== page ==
- Mobile broadband providers — They are required to report coverage in OGC-compliant formats per technology as well as the count of customers by technology per state and identify properties as either business or residential. Providers must submit propagation maps and propagation model details for each network technology and for both outdoor stationary and in-vehicle mobile network coverage.
- Voice broadband (VoIP) providers — They are required to report coverage in OGC-compliant formats and identify business or residential properties, and whether services are direct to customers or via Mobile Virtual Network Operator (MVNO).
- Wireless or fixed wireless — They are required to provide a list of census blocks with coverage and the fastest speeds available by Census Block, as well as a customer count by Census Tract (using 2020 Census data). Providers must submit propagation maps and propagation model details for each network technology and for both outdoor stationary and in-vehicle mobile network coverage. In addition, mobile wireless broadband service providers must also submit signal strength heat map data.
- Fixed Wireline — must submit either polygon shapefiles or a list of locations that constitute the service area of the provider.
Any 2-D maps must be reported in Open Geospatial Consortium (OGC) compliant format. In addition, the FCC requires that:
The Form 477 subscribership data that filers must submit in the BDC system is nearly identical to the data that must be submitted in the Form 477 filing interface. The only difference is that the list of technology codes for fixed broadband subscription data has been updated for BDC filings to match the list of technology codes associated with the BDC fixed broadband availability data. The fields and formatting requirements are identical the those in the FCC Form 477 filing interface.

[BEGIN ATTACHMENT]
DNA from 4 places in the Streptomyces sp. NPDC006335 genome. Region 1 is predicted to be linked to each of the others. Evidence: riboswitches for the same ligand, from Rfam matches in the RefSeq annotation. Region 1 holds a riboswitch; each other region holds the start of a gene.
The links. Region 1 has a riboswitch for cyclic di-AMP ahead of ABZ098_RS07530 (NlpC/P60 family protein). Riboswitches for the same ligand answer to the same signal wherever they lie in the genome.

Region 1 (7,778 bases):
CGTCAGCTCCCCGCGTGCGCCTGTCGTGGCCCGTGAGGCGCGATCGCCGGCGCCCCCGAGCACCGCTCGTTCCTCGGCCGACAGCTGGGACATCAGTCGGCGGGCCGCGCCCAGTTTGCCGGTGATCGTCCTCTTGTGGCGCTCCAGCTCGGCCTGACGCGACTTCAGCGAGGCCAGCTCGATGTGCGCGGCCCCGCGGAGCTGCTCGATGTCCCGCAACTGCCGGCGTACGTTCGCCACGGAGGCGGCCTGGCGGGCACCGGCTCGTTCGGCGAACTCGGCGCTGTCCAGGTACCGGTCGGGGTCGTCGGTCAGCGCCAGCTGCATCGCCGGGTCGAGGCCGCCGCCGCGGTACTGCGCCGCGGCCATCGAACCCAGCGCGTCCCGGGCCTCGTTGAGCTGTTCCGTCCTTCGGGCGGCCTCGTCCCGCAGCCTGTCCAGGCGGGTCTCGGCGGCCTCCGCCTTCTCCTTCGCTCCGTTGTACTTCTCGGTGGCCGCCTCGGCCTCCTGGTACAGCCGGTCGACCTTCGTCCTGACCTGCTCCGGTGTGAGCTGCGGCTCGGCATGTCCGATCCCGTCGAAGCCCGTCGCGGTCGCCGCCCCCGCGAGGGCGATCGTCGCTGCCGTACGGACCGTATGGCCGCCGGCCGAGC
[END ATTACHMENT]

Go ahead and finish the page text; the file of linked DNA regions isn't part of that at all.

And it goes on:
Where can service providers turn to for support?
These changes by the FCC come with new requirements for data integration and may require data processing at scale because of the use of an address fabric that will contain millions of address locations. In addition, the use of propagation models to determine the signal strength at the address level will require the integration of raster and vector data and the subsequent reporting of data in an OGC-compliant format. Lastly, the possibility of integrating multiple sources of data at varying levels of geographic resolution will require geospatial expertise to meet the specifications of the FCC.
Here, Korem offers a full suite of data integration services, and our staff has consistently provided our telecommunication clients with services that exceed expectations. Specifically, Korem supports service providers to adapt to the new FCC requirements and to help their team with technology and expertise to efficiently automate the process. This often includes developing the FCC report as well as other reports based on the network coverage and population coverage that are required to be provided to the FCC. Korem strives to automate each process by leveraging cloud-native technology that scales based on the existing needs of the client.